Another $1.6 million in funding for the 2011-12 school year that was intended to be pushed forward into this year was prohibited by the district’s auditors. Those funds were added to the district’s coffers, and will be used to defray the deficit.

Painful Fixes

To balance the books this year, the district will propose several fixes. The first will include using $1.4 million from the district rainy day fund to reduce the shortfall from $4.4 million to $3 million.

The district will also use a 6-month projection as opposed to a one-year projection to pay for increased pension rates. This will save $500,000 because if the Office of Retirement Services irons out a lawsuit that would reduce the rate increase—or eliminate it all together—the other $500,000 will not be due within the fiscal year. The shortfall would then be reduced to $2.5 million.

Another piece of the deficit reduction plan would bring $1 million in Best Practices dollars to the district, which would reduce the shortfall to $1.5 million. This would be achieved by introducing Schools of Choice, the provision in the School Aid Act of 1978 that allows districts to enroll nonresident students that reside within the boundaries of the intermediate district associated with the local district.

Proponents of the provision believe competition among local districts, who receive the per-pupil funding for each student they enroll. But opponents say the choice initiative creates inequities among districts because funding is diverted from districts in need of funds to wealthier schools.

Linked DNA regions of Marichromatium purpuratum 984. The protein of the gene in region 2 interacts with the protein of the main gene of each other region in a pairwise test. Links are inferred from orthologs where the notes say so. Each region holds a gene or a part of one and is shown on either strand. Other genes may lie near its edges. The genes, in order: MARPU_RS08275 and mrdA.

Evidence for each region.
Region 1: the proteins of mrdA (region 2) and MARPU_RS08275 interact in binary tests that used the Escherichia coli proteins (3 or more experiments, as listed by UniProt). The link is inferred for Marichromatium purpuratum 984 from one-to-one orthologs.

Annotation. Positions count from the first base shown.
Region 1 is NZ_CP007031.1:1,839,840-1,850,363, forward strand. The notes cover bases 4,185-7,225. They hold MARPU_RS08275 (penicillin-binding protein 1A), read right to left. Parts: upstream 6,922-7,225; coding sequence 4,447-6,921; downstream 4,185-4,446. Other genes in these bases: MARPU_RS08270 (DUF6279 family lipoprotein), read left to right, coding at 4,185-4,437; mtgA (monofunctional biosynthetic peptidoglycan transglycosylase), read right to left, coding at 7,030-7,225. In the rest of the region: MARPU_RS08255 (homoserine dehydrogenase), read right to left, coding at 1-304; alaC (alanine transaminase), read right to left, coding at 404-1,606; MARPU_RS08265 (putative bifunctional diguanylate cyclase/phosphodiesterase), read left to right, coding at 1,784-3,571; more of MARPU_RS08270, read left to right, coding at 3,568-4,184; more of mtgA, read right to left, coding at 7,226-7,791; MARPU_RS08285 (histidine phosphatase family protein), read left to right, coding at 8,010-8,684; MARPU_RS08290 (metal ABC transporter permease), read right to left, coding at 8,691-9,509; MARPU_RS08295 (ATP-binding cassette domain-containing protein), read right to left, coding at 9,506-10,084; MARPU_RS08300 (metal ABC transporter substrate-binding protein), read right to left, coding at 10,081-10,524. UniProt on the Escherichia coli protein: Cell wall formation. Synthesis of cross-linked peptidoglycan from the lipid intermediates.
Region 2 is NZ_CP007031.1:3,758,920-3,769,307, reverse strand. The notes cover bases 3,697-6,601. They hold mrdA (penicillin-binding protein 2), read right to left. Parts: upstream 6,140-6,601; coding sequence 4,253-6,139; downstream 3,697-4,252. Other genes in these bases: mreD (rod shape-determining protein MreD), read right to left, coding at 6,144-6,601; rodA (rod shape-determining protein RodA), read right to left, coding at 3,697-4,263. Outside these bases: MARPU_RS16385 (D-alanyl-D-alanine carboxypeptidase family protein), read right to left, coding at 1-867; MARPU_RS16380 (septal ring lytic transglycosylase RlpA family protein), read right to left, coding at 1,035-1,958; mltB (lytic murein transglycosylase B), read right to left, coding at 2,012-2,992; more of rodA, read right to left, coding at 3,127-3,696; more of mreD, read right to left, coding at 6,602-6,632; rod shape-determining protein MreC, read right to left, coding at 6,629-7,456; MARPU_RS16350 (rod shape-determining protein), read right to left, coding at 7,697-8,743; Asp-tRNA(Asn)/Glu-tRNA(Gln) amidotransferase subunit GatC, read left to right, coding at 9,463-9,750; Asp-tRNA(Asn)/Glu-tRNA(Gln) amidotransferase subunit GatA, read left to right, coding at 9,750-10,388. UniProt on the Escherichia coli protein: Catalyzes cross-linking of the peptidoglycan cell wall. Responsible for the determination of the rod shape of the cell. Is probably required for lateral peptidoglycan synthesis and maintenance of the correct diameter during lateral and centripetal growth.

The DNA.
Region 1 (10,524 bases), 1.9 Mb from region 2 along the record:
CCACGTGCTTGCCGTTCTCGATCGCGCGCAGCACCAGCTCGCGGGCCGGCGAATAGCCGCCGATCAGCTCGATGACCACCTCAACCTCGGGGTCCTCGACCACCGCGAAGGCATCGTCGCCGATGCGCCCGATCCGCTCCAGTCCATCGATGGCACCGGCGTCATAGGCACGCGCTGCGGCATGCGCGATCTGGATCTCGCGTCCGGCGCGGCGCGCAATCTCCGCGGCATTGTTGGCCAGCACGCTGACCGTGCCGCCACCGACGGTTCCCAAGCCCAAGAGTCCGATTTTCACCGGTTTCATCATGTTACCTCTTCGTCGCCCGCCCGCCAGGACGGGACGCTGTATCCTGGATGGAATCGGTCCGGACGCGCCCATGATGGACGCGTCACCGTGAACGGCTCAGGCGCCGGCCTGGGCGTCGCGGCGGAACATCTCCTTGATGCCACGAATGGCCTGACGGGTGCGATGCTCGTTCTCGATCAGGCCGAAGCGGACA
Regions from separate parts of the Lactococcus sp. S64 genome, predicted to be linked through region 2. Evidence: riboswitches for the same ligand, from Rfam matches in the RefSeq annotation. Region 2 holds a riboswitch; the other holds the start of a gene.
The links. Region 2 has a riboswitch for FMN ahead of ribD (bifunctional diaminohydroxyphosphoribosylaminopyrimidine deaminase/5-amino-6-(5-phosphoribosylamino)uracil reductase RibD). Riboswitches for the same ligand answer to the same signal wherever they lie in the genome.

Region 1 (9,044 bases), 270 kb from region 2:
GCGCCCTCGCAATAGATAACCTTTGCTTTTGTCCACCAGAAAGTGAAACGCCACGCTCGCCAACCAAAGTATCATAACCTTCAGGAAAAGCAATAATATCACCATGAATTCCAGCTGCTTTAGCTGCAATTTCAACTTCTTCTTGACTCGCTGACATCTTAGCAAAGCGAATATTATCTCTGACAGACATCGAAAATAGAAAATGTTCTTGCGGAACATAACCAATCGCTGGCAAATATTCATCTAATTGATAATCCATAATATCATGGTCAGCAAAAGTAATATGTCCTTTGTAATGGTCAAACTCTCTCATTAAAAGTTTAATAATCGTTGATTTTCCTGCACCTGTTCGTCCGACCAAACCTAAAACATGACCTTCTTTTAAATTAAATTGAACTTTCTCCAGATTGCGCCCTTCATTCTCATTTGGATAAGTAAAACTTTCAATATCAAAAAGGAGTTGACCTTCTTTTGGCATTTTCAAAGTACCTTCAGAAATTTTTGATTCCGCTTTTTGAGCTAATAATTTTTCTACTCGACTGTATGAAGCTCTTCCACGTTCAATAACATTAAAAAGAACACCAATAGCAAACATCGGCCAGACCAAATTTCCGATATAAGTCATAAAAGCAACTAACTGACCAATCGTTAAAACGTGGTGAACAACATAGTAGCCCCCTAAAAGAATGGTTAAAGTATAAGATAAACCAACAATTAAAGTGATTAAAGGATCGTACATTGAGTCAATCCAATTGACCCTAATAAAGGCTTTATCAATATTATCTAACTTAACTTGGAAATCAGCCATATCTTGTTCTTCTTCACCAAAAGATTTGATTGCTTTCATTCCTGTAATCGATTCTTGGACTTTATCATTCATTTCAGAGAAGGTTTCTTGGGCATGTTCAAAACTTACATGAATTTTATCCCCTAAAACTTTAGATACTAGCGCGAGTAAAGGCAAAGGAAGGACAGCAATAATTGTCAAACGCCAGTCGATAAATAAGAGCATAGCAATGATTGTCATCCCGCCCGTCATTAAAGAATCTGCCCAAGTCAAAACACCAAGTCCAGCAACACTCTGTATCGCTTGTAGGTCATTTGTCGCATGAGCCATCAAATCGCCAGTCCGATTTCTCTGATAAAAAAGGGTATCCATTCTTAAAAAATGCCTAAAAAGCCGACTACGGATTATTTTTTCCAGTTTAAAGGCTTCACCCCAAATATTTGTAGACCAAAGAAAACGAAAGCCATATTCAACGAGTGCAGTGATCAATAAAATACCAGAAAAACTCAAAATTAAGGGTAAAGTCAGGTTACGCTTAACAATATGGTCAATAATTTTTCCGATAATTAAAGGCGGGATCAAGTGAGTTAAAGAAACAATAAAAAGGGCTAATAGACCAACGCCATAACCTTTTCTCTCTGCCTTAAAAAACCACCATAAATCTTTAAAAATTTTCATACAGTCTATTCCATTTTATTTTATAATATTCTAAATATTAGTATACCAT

In Dearborn, the program would be limited to four to six open slots at Nowlin Elementary School, enough to satisfy the Best Practices requirement.

Whiston has stated he did not believe Schools of Choice was a good fit for the district because most of the buildings are at capacity, and a need to focus on students who live within the district proper.

Mustonen said that, given the money at stake, the district and board needed to act.

“It’s a combination of the state pushing school districts to go in this direction, and the money involved,” he said. “The board is implementing this in a limited way; we’re not a district with enrollment issues here. But if we don’t have room, we don’t have room. It something we have.”

The remaining $1.5 million in cuts would likely come from laying off staff, Mustonen said. School Board trustees will be asked to approve a plan to cut the $1.5 million at the first meeting in January.

Implementing the overall plan is likely to place stressors on the district, said Trustee Joseph Guido.

“I can’t say I’m happy continue to the best that’s the bottom line for us,” he said. “It’s certainly something we would not prefer to do. If a student loses a teacher half way through the year, it’s going to affect them.”

Leslie November 30, 2012 at 05:19 PM
The district is losing $600,000 due to "academic performance"... Should the word "poor" be used before that phrase? Where did that $600,000 come from previously? State or federal? It seems that to overcome poor academic performance, the district needs more, not less, funding to pay for additional resources to help students succeed. Books? Tutoring? Teachers to help students learn English? Interpreters? But unfortunately I'm saying this without having gathered enough background to fairly comment.